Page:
Charlie Wilson's War (Mike Nichols, 2007) opened in theatres here last week, and Juno is coming I believe next week or the week after. I watched both over the weekend, the first in the theatre, the last on a bootleg DVD of only average quality (there are bittorrents out there of higher quality).
I went to see Charlie Wilson's War basically because there was not much else out there in terms of mainstream releases. I was pleasantly surprised and generally entertained by the performances and the story. As filmmaking there is not much to recommend here. Director Mike Nichols (who debuted with The Graduate over 40 years ago) conforms to the "intensified continuity" style of contemporary Hollywood with few exceptions (some frontal long take compositions with two characters walking towards the camera). But Nichols, a renowned theatre director, has always been great with actors, and the story here is worth telling. It deals with how a Texas congressman named Charlie Wilson helps covertly fund and supply the Afghanistan rebels in their war with the Soviets. If this film had been made in 1991, it would have been insufferable propaganda (and unlikely would have attracted Nichols and his actors in the first place). But knowing how the story turns out after the triumph puts a different spin on the whole film and how it progresses. The film certainly could have been tougher and made more explicit the links to Bin Laden, but overall a worthwhile and entertaining film.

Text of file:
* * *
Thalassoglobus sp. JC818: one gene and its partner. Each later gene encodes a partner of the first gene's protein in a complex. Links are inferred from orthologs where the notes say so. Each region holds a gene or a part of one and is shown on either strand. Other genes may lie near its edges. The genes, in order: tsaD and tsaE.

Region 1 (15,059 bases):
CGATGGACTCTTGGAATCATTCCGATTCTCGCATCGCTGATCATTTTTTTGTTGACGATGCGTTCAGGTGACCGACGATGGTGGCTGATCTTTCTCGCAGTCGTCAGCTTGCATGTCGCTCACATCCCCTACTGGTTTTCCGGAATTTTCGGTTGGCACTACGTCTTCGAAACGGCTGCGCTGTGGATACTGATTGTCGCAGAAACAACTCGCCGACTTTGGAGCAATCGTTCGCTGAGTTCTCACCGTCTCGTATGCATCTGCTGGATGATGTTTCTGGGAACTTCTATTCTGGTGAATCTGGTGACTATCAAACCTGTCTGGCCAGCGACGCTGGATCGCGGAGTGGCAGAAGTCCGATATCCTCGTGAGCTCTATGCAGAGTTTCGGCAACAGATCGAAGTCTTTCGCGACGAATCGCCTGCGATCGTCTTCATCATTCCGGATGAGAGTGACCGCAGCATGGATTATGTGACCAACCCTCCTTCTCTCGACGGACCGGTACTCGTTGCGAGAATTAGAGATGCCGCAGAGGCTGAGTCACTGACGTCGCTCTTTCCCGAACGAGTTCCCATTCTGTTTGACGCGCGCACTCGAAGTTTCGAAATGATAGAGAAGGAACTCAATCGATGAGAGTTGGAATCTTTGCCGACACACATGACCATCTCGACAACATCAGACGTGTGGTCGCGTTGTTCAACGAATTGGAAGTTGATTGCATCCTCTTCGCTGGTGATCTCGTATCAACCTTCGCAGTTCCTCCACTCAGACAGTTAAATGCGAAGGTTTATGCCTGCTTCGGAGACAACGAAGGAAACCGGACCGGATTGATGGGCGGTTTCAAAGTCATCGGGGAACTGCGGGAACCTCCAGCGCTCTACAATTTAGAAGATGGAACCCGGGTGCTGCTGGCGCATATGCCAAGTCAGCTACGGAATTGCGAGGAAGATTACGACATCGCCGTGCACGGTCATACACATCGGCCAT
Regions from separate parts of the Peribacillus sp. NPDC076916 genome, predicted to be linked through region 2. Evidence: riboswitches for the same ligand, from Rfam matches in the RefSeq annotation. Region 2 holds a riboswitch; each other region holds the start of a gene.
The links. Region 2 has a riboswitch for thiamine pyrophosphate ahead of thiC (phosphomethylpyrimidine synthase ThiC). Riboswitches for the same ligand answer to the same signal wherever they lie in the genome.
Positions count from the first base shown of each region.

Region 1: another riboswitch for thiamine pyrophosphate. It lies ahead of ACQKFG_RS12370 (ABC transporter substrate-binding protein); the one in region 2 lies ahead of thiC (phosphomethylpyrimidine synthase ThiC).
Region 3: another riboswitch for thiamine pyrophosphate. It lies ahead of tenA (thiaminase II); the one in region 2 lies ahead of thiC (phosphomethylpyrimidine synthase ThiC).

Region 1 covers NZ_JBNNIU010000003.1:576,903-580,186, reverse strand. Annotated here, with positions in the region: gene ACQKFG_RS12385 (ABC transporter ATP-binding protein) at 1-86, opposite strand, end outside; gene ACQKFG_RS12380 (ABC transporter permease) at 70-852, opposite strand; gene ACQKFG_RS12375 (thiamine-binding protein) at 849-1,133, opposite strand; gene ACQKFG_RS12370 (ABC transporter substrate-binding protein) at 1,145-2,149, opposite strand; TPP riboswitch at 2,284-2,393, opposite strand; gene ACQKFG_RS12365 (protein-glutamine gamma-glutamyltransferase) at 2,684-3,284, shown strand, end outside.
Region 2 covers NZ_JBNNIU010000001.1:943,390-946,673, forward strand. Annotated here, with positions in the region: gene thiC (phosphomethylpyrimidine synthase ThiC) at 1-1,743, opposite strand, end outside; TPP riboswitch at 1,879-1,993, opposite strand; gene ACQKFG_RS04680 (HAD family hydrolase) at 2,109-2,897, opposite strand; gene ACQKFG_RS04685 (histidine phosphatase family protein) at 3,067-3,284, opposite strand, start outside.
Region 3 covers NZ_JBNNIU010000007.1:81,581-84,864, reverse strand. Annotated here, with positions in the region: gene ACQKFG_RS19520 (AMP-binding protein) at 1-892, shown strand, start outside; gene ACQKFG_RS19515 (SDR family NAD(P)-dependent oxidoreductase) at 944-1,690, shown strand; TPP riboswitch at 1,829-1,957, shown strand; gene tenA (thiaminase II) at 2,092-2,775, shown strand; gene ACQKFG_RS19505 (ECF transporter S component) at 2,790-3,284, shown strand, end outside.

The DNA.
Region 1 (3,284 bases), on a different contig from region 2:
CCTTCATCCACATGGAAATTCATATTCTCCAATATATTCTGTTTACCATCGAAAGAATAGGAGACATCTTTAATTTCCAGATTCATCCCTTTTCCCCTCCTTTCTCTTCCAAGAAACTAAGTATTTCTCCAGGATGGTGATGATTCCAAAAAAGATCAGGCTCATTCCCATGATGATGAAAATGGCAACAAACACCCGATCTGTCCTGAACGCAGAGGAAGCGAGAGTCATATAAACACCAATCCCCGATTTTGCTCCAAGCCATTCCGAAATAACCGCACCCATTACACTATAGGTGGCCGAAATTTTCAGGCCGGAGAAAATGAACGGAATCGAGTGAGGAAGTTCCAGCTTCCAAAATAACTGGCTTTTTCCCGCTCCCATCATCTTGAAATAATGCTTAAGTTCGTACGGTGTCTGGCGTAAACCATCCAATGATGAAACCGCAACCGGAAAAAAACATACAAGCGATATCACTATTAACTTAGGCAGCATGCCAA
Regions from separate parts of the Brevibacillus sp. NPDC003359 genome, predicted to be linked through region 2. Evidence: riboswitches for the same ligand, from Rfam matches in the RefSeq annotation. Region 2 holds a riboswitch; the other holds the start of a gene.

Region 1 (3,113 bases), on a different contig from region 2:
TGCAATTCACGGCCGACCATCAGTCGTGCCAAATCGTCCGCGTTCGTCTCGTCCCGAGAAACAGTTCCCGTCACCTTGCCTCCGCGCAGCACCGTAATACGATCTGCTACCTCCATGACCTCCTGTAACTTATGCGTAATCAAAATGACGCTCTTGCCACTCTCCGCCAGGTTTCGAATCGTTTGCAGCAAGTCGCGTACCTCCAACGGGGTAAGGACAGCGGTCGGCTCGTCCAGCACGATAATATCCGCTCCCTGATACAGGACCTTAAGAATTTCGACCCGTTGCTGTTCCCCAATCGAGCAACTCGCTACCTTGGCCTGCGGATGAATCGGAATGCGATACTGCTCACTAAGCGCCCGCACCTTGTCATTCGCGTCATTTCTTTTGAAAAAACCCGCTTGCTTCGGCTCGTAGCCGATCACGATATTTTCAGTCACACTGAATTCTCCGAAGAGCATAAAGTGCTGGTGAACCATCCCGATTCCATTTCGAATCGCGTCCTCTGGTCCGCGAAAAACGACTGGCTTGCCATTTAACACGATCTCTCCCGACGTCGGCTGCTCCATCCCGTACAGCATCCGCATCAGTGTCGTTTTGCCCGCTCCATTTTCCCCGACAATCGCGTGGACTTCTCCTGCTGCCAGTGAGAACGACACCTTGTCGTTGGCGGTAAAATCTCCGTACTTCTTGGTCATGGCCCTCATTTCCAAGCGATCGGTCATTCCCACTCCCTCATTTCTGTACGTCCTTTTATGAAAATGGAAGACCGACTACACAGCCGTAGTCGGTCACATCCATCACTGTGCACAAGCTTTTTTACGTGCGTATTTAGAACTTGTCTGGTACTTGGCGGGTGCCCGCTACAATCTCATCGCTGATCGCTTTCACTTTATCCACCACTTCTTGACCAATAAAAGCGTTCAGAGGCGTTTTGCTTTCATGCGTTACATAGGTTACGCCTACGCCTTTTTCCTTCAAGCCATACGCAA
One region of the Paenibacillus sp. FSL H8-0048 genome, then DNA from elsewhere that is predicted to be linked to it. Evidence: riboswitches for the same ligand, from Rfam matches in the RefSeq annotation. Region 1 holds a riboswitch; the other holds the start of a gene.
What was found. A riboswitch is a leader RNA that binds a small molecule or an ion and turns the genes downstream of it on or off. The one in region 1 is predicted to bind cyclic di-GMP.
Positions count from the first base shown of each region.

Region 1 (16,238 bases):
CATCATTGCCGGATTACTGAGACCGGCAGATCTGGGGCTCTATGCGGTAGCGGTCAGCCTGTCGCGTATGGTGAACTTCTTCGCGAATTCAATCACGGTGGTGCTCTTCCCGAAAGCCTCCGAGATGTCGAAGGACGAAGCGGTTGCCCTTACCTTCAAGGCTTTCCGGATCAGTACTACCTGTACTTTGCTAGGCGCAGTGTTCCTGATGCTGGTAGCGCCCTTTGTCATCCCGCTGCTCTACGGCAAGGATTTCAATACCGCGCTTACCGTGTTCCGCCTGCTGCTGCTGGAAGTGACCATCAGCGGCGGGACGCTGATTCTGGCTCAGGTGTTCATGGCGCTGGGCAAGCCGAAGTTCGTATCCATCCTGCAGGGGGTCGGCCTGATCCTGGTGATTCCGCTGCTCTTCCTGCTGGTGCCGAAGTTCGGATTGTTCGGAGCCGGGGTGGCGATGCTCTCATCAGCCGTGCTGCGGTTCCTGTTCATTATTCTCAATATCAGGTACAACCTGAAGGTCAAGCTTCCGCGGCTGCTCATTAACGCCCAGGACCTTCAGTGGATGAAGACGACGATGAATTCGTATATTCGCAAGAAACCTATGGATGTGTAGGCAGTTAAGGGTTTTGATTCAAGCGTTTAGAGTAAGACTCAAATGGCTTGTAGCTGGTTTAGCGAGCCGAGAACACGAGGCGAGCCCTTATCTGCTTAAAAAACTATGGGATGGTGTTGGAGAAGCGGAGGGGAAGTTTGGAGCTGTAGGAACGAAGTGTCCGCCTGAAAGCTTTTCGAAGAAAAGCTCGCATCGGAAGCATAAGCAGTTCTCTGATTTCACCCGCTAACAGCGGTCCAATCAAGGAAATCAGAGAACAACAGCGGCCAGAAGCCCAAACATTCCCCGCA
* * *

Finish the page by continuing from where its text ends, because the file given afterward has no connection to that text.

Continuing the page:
Juno (Jason Reitman, 2007) was one of most critically acclaimed films of last year, but watching the first 10-15 minutes I wondered why. It seemed almost like a parody of indie film, especially the use of music and the opening title sequence. I feared the film would be imitation Wes Anderson without the sense of formal rigour that make his films as distinctive and moving as they are. However, the film does overcome this weak opening and the script and acting are both so good that you can understand the critical applause. Having seen Reitman's previous Thank You for Smoking, I'm skeptical about him as as auteur. Overall, the directing of both films is their least distinctive feature. And while I liked both films, I think they're also overrated.
Watching the film, I was reminded of a conference paper I heard last year on the connection between independent cinema and indie music in the US. I've always thought that my affection for certain directors, such as Scorsese and Wes Anderson in particular, rested on me sharing their taste in music. However, it's not quite as simple as that. Scorsese and Anderson create memorable images to fuse with the music; in Juno, we simply get the music. There is one scene, however, set to Mott the Hoople's "All the Young Dudes", that is effective as Anderson's use of The Rolling Stones' "She Smiled Sweetly" in The Royal Tenenbaums.
Juno establishes an indie sensibility to distinguish the "hip" from the "normal", but in the end does not claim that this is the basis for moral judgment. The wife of the adoptive couple, square as she is, is given more weight at the conclusion than the husband, cool as he is. We can view this as progressive, perhaps, but it is also a sign of the film's ideological neutrality and attempt at reconciling these values. The character of Juno is at the heart of this project, and the film is as popular as it is, I believe, because Ellen Page's performance is both authentic and, ultimately, in the service of traditional morality. Comparing this film and its lead character to Terry Zwigoff's Ghost World from 2001 shows how much more audience friendly this version of indie hipness is. With this film and last year's Little Miss Sunshine, we could be witnessing a major shift in what independent film is or even what the term means.